There’s been no shortage of commentary from market heavyweights this week thanks to the World Economic Forum in Davos, but for anyone who hasn’t yet gotten their fill of billionaire talking heads, George Soros gave a sweeping interview to Bloomberg TV on Thursday, touching on everything from China to Fed policy to Vladimir Putin to Europe’s worsening refugee crisis.
As for China, Soros says he “expects a hard landing,” a contention we won’t argue with considering said hard landing probably arrived a year ago. “A hard landing is practically unavoidable,” he said. “I’m not expecting it, I’m observing it. China can manage it. It has resources and greater latitude in policies, with $3 trillion in reserves.” $3 trillion in reserves which, we might add, are rapidly evaporating.
As for the Fed, Soros is on the policy mistake bandwagon, saying Yellen may have mistimed liftoff. That echoes sentiments voiced by Marc Faber among other prominent investors and speaks to what we’ve been saying since September, namely that December’s hike might go down as the worst-timed rate hike in history. “The investor said he would be surprised if the Federal Reserve raised interest rates again after hiking them in December for the first time in almost a decade,” Bloomberg writes. He, like Ray Dalio, says the FOMC is more likely to cut than hike going forward.
Draghi, Soros thinks, will ease further. No surprise there. This morning we got a bit of dovish jawboning out of the former Goldmanite and it seems likely that the ECB will move again in March given the rather dour outlook for inflation across the euro.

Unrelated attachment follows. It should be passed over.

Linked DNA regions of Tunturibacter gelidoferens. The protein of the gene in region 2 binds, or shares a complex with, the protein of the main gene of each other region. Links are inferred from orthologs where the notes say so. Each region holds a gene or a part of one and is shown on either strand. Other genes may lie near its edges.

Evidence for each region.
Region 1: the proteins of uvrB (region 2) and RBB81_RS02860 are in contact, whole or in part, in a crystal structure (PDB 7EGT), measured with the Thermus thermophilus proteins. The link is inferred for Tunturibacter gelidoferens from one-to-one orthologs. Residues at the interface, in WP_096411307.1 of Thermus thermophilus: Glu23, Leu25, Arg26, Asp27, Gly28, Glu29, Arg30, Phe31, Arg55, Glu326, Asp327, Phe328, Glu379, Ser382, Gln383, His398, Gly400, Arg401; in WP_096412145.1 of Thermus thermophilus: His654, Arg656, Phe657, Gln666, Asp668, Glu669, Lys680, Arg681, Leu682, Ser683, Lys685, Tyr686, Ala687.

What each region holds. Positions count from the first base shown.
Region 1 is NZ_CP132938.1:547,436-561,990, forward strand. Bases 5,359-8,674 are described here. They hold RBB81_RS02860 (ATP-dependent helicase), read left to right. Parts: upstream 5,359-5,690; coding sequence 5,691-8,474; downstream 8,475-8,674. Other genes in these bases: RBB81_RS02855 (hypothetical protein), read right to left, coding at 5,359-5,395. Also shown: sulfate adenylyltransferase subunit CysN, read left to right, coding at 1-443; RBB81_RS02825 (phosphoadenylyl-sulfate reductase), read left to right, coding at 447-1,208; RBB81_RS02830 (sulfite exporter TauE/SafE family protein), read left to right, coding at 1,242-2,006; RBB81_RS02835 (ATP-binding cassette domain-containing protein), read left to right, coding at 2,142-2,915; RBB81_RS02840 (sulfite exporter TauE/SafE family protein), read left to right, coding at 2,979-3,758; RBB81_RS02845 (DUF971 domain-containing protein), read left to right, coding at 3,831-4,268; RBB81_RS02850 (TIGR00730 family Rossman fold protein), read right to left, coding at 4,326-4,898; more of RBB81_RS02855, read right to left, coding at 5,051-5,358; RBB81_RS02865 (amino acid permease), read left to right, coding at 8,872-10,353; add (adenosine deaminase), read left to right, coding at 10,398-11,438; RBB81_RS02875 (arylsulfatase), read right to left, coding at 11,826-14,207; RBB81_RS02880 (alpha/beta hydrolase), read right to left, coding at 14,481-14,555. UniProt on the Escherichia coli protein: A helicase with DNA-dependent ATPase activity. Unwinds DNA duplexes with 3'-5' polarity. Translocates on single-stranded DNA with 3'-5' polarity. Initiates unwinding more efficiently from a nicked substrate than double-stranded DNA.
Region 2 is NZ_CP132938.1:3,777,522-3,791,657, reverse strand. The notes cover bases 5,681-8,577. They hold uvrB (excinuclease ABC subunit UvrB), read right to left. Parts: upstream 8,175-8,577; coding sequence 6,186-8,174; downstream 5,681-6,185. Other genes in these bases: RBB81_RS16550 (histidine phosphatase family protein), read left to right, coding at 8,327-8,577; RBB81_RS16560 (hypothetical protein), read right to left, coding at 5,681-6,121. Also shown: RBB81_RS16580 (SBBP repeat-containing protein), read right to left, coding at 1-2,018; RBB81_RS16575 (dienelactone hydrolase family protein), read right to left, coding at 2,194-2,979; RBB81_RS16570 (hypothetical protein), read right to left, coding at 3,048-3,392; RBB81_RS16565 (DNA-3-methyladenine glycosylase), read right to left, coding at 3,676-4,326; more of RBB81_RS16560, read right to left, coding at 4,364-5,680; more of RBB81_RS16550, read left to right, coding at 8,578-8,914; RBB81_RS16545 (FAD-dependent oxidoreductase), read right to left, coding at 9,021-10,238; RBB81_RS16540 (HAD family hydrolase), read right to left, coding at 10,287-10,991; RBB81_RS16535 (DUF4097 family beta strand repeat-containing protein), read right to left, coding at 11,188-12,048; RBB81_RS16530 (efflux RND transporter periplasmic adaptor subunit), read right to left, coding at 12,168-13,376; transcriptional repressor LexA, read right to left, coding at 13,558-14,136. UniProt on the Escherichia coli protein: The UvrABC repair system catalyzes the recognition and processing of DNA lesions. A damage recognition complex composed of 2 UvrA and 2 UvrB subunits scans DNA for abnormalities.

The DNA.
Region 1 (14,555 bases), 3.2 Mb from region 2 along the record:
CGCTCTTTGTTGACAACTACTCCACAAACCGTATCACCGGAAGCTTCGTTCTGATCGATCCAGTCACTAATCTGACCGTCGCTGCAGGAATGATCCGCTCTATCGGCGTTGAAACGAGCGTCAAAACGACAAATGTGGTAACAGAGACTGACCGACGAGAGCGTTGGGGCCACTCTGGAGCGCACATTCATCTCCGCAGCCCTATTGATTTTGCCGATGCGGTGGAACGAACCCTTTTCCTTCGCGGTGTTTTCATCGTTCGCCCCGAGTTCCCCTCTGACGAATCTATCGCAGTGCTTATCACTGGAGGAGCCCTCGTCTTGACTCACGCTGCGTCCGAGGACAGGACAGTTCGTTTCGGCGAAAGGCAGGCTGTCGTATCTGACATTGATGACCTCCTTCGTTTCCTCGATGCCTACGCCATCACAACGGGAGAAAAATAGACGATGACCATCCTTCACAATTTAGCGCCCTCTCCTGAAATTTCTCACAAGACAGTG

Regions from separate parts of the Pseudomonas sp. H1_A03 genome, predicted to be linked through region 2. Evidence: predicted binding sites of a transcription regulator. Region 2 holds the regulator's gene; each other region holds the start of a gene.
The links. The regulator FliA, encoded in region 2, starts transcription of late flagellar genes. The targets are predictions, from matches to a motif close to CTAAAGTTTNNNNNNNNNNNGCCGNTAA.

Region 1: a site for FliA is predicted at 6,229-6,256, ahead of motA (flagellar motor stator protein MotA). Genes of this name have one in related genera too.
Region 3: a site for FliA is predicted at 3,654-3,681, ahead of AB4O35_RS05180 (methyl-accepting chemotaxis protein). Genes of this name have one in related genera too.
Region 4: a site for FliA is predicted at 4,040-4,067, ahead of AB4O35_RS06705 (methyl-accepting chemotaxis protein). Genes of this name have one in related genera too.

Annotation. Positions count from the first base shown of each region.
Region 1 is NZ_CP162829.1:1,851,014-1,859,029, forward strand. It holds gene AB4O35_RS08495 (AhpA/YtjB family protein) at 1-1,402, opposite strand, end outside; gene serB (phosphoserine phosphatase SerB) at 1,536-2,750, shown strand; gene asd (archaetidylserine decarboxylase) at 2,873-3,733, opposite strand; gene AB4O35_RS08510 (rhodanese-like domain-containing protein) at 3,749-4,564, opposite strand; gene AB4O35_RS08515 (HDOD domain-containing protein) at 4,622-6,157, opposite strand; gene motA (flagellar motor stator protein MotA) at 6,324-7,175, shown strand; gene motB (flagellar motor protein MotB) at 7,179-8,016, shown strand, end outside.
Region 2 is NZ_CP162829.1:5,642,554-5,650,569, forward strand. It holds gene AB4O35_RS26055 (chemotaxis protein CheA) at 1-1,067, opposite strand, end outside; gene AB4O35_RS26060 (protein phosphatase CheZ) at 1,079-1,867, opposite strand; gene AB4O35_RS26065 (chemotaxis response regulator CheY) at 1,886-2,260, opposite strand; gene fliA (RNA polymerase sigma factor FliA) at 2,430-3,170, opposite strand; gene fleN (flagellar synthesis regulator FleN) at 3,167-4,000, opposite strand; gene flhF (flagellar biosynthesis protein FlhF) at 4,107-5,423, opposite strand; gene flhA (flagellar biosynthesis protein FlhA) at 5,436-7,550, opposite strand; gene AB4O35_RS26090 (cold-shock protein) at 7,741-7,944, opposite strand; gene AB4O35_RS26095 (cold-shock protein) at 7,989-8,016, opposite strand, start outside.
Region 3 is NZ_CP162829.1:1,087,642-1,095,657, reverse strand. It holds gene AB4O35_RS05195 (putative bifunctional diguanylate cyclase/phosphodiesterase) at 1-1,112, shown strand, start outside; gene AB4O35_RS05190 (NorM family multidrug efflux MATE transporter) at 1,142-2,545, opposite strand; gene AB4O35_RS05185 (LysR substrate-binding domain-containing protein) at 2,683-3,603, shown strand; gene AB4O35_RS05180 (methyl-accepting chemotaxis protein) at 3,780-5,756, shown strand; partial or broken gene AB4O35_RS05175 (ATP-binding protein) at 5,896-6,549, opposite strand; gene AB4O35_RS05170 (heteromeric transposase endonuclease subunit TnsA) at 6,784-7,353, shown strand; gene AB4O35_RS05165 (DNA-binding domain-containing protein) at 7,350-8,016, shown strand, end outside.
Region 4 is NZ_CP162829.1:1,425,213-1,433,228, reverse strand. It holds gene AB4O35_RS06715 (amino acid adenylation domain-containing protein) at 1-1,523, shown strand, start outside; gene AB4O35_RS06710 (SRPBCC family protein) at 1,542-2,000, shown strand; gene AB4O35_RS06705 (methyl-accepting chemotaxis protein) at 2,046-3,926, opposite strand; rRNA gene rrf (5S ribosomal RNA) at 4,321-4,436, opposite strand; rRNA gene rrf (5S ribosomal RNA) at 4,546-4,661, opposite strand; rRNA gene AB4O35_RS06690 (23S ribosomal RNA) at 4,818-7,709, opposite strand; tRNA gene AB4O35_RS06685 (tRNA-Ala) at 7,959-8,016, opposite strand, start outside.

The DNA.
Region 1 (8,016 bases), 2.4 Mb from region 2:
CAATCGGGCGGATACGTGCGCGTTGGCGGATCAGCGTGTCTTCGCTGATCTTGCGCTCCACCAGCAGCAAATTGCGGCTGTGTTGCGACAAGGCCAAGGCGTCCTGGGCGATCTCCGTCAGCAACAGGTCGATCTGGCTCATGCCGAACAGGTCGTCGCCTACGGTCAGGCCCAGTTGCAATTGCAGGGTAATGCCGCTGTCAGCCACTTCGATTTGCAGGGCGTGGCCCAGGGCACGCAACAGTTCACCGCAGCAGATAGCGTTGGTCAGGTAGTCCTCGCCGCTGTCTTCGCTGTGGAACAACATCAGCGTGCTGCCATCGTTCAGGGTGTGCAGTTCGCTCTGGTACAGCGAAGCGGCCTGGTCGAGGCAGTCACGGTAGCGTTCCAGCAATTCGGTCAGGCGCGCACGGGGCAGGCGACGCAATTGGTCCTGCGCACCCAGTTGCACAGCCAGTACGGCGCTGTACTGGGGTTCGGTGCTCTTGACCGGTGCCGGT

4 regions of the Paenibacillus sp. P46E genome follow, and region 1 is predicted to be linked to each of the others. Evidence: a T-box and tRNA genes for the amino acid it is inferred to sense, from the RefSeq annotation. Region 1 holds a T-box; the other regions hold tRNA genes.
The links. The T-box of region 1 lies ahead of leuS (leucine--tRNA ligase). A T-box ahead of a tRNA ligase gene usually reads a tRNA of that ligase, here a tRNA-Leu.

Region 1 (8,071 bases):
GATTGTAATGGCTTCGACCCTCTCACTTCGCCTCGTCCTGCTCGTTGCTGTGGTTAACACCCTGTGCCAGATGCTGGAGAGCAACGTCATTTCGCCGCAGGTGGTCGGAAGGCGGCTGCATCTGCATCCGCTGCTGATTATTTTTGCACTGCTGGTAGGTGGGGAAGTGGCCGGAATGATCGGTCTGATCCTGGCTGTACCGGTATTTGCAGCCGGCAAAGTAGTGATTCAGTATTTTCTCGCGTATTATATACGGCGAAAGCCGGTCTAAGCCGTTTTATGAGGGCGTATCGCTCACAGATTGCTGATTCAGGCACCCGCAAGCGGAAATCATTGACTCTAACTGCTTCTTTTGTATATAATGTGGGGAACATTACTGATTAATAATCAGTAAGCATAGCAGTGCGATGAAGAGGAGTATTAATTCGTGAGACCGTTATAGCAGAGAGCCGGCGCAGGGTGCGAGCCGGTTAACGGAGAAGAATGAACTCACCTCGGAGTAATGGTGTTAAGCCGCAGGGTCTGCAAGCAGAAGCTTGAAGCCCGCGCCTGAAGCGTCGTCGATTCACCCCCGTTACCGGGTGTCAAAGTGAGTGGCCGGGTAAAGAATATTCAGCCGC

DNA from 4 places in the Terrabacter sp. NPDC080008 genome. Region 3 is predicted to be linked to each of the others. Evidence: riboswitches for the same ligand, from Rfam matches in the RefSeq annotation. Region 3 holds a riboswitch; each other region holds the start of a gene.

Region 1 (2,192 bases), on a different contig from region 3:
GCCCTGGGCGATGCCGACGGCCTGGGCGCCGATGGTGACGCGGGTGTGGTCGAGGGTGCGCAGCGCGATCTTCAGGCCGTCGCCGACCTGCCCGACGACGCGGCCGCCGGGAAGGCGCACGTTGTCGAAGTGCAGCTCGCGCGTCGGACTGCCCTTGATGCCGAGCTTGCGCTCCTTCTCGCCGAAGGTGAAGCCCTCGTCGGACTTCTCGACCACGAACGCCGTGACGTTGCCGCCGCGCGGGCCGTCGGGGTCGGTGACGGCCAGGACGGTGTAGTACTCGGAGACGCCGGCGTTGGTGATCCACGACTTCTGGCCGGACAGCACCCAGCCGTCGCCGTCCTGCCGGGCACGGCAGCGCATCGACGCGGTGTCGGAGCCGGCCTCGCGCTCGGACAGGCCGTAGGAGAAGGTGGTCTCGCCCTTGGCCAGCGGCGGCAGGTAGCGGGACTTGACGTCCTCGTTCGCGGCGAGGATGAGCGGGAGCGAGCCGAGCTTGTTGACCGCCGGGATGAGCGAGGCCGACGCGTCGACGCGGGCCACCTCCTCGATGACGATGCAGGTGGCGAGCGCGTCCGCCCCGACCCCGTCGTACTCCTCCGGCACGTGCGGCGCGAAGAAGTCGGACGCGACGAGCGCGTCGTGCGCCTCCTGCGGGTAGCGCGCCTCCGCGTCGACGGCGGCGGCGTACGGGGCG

And speaking of inflation (or a lack thereof), Soros warns that deflation has indeed arrivedand China, along with falling oil prices and raw materials, are the root causes.
He also voiced concern over the bloc’s refugee crisis and says he’s worried about the political fate of Angela Merkel. The EU, he contends, is falling apart.
Commenting on Vladimir Putin, the billionaire says the Russian President is operating from a position of weakness and thus has to act erratically and take “big risks.”
But the most important point – for markets anyway – came when Soros revealed that he is short the S&P, and long TSYs which again recalls Marc Faber’s take on what’s likely to work during a year in which the US slides into recession. Here was the reaction in equities:
Finally, speaking about the outlook for global growth, Soros says that although he “sees the light at the end of the tunnel,” he “just doesn’t know how to get there.” [Of course, George knows!]
Neither do we.